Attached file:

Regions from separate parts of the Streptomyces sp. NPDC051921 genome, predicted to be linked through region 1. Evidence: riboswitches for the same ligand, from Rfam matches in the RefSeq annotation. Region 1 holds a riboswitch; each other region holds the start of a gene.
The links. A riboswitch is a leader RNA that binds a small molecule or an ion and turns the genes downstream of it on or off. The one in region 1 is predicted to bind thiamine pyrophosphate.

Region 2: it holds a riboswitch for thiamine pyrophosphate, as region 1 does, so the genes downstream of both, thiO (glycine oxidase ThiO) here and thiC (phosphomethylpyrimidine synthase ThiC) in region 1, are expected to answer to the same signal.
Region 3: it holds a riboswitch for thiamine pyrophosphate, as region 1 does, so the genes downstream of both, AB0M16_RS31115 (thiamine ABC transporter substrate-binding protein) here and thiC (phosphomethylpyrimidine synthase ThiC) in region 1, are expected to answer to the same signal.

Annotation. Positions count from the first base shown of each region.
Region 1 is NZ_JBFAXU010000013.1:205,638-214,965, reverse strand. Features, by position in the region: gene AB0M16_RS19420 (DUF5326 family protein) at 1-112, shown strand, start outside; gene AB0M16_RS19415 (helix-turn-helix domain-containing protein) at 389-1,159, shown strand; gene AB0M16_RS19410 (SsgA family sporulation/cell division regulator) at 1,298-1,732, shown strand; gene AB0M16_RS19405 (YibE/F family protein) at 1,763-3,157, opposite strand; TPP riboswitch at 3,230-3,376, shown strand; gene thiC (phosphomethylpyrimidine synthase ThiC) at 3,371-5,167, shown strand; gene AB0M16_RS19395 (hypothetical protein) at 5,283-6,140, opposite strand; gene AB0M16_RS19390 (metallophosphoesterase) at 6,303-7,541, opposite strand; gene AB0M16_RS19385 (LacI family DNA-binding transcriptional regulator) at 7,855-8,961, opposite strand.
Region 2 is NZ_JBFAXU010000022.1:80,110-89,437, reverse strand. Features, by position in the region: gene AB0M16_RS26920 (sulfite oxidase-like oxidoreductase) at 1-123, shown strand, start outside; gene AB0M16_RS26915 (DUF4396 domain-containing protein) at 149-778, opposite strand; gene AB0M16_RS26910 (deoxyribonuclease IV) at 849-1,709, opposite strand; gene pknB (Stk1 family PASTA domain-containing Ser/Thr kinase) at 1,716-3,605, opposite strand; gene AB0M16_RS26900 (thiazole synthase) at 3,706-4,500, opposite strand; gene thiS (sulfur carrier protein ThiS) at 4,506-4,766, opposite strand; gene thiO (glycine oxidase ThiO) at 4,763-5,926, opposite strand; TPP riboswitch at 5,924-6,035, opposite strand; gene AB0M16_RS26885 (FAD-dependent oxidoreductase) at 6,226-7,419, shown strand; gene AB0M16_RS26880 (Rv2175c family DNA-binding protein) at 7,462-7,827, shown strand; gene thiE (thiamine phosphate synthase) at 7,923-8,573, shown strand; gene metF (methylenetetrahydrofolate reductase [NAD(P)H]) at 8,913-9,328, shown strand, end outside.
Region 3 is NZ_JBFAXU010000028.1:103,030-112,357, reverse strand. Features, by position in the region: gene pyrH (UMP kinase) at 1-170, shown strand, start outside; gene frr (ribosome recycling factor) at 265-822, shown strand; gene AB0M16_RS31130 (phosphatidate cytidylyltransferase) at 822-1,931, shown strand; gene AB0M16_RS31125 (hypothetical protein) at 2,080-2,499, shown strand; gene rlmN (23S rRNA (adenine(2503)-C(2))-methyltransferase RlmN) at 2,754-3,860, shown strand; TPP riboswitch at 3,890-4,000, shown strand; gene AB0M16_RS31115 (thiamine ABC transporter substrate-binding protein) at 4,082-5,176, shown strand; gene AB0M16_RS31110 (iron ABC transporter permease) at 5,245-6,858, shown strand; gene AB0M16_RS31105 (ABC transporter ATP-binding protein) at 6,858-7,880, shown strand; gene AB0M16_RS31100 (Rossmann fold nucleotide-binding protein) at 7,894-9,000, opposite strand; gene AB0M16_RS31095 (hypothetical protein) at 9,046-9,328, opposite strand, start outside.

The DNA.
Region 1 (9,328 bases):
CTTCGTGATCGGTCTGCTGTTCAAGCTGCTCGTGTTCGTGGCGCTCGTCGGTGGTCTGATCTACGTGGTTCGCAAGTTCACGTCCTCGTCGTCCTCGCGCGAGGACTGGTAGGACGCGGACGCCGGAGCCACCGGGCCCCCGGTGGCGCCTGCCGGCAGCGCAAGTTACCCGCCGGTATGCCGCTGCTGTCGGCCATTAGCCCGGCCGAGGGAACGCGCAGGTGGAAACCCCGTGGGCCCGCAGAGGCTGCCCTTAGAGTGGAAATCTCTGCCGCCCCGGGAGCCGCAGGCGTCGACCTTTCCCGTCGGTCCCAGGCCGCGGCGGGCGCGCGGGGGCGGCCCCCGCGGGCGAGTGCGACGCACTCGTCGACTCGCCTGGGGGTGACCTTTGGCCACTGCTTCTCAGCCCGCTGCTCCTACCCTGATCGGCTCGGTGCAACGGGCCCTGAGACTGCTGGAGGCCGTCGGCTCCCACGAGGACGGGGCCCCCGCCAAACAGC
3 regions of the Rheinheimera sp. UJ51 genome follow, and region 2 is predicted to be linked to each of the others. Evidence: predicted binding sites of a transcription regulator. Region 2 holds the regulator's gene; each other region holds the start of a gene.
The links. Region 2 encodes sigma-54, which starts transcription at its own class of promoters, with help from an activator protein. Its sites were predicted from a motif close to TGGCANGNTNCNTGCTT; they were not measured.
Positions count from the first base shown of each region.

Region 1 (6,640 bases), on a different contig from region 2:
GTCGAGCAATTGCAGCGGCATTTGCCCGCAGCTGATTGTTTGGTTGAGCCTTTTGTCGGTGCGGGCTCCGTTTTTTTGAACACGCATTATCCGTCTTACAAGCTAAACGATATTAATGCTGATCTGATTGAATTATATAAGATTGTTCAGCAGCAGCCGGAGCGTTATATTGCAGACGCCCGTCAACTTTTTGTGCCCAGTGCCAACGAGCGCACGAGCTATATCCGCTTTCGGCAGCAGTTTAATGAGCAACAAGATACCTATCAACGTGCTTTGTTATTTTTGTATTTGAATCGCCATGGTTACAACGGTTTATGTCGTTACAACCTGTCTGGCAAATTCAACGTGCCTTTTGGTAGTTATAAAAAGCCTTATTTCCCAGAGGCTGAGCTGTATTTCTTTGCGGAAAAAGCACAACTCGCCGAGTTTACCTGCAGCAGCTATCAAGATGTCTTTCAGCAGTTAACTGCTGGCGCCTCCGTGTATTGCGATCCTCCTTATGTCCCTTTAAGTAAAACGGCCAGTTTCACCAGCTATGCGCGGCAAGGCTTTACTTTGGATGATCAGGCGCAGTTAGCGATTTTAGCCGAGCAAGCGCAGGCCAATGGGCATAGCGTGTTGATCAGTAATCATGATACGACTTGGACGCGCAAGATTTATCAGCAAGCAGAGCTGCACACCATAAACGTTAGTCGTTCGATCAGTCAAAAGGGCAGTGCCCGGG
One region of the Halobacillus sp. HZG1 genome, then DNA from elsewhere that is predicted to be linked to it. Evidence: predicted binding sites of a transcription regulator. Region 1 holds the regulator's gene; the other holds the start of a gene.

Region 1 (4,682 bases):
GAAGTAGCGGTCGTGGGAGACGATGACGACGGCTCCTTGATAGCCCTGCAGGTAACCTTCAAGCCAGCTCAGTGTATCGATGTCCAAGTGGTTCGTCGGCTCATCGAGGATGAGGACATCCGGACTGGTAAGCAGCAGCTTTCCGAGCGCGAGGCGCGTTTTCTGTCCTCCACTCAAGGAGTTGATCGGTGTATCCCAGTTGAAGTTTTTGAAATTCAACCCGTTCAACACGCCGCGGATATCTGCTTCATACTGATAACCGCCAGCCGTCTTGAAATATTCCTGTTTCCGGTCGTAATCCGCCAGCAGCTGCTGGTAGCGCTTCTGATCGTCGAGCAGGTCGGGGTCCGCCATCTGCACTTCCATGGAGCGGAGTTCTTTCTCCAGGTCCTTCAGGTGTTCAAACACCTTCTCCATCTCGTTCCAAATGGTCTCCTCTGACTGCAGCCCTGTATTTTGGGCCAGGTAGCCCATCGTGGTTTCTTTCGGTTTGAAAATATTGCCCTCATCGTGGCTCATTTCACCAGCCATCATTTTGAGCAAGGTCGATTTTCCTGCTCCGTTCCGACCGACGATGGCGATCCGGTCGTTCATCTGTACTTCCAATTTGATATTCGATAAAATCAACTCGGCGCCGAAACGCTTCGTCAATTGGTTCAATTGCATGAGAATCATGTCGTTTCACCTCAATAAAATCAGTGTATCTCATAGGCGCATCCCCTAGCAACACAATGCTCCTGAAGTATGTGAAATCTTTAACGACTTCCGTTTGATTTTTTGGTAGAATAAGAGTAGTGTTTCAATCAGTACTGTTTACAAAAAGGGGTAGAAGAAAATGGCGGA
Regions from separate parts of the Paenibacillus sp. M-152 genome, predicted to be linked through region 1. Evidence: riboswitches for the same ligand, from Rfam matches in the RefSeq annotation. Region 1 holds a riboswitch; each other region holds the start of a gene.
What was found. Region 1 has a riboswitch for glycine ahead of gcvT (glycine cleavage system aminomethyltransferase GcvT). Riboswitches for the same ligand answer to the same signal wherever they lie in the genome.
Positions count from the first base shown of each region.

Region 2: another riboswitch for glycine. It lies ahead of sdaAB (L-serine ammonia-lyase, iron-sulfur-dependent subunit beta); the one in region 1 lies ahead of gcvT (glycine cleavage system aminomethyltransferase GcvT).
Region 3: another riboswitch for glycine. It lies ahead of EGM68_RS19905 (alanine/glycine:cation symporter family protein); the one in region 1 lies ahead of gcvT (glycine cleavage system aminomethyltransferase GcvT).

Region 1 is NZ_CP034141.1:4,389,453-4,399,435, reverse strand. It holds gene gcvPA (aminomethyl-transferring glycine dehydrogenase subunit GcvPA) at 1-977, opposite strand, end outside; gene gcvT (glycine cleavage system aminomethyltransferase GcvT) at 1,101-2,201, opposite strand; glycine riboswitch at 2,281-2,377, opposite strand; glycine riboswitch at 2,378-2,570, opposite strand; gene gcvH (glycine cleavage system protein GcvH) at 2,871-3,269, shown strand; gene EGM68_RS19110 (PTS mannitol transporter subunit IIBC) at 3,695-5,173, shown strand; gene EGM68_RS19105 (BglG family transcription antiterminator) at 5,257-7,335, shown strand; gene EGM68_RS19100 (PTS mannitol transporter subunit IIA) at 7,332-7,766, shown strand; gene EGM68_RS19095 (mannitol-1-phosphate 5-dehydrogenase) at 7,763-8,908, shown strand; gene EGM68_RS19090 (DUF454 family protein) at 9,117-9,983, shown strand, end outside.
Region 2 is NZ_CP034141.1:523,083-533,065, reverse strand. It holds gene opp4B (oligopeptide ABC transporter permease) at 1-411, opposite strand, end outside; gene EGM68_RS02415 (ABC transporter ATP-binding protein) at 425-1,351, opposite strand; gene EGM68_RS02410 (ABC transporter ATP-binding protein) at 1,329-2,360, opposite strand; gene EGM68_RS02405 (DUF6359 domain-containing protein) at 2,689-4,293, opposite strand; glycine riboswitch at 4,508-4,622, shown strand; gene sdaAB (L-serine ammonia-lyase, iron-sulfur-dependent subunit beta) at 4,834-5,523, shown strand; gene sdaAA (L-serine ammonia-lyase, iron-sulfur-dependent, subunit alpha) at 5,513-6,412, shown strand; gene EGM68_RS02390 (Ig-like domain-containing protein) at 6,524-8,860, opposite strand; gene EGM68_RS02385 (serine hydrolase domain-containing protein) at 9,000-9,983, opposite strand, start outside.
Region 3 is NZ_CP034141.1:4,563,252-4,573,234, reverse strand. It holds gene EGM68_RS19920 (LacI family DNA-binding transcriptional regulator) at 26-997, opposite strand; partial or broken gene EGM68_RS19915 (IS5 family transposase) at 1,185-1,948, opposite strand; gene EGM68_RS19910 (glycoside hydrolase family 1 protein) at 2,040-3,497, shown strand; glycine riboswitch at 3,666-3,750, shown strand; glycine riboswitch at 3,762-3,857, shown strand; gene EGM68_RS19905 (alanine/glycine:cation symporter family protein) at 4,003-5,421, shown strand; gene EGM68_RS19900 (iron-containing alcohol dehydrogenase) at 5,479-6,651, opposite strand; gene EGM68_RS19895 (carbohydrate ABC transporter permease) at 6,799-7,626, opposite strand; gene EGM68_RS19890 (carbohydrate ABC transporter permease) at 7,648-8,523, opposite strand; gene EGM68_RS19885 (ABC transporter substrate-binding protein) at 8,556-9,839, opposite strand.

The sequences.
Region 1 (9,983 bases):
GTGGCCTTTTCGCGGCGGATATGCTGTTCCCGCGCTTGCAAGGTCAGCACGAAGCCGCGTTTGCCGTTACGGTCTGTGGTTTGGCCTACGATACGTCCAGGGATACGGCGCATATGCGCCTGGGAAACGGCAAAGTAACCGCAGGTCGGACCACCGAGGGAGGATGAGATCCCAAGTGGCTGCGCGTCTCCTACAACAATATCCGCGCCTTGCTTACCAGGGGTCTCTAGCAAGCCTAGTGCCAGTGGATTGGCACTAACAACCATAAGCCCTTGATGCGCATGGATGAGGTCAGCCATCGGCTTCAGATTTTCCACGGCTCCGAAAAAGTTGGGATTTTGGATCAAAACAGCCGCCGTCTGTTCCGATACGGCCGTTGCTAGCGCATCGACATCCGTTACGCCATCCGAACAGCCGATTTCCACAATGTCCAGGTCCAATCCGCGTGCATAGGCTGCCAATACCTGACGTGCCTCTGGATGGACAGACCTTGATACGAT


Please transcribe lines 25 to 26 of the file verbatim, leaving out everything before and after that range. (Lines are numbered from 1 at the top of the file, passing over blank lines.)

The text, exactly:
Region 1 is NZ_CP034141.1:4,389,453-4,399,435, reverse strand. It holds gene gcvPA (aminomethyl-transferring glycine dehydrogenase subunit GcvPA) at 1-977, opposite strand, end outside; gene gcvT (glycine cleavage system aminomethyltransferase GcvT) at 1,101-2,201, opposite strand; glycine riboswitch at 2,281-2,377, opposite strand; glycine riboswitch at 2,378-2,570, opposite strand; gene gcvH (glycine cleavage system protein GcvH) at 2,871-3,269, shown strand; gene EGM68_RS19110 (PTS mannitol transporter subunit IIBC) at 3,695-5,173, shown strand; gene EGM68_RS19105 (BglG family transcription antiterminator) at 5,257-7,335, shown strand; gene EGM68_RS19100 (PTS mannitol transporter subunit IIA) at 7,332-7,766, shown strand; gene EGM68_RS19095 (mannitol-1-phosphate 5-dehydrogenase) at 7,763-8,908, shown strand; gene EGM68_RS19090 (DUF454 family protein) at 9,117-9,983, shown strand, end outside.
Region 2 is NZ_CP034141.1:523,083-533,065, reverse strand. It holds gene opp4B (oligopeptide ABC transporter permease) at 1-411, opposite strand, end outside; gene EGM68_RS02415 (ABC transporter ATP-binding protein) at 425-1,351, opposite strand; gene EGM68_RS02410 (ABC transporter ATP-binding protein) at 1,329-2,360, opposite strand; gene EGM68_RS02405 (DUF6359 domain-containing protein) at 2,689-4,293, opposite strand; glycine riboswitch at 4,508-4,622, shown strand; gene sdaAB (L-serine ammonia-lyase, iron-sulfur-dependent subunit beta) at 4,834-5,523, shown strand; gene sdaAA (L-serine ammonia-lyase, iron-sulfur-dependent, subunit alpha) at 5,513-6,412, shown strand; gene EGM68_RS02390 (Ig-like domain-containing protein) at 6,524-8,860, opposite strand; gene EGM68_RS02385 (serine hydrolase domain-containing protein) at 9,000-9,983, opposite strand, start outside.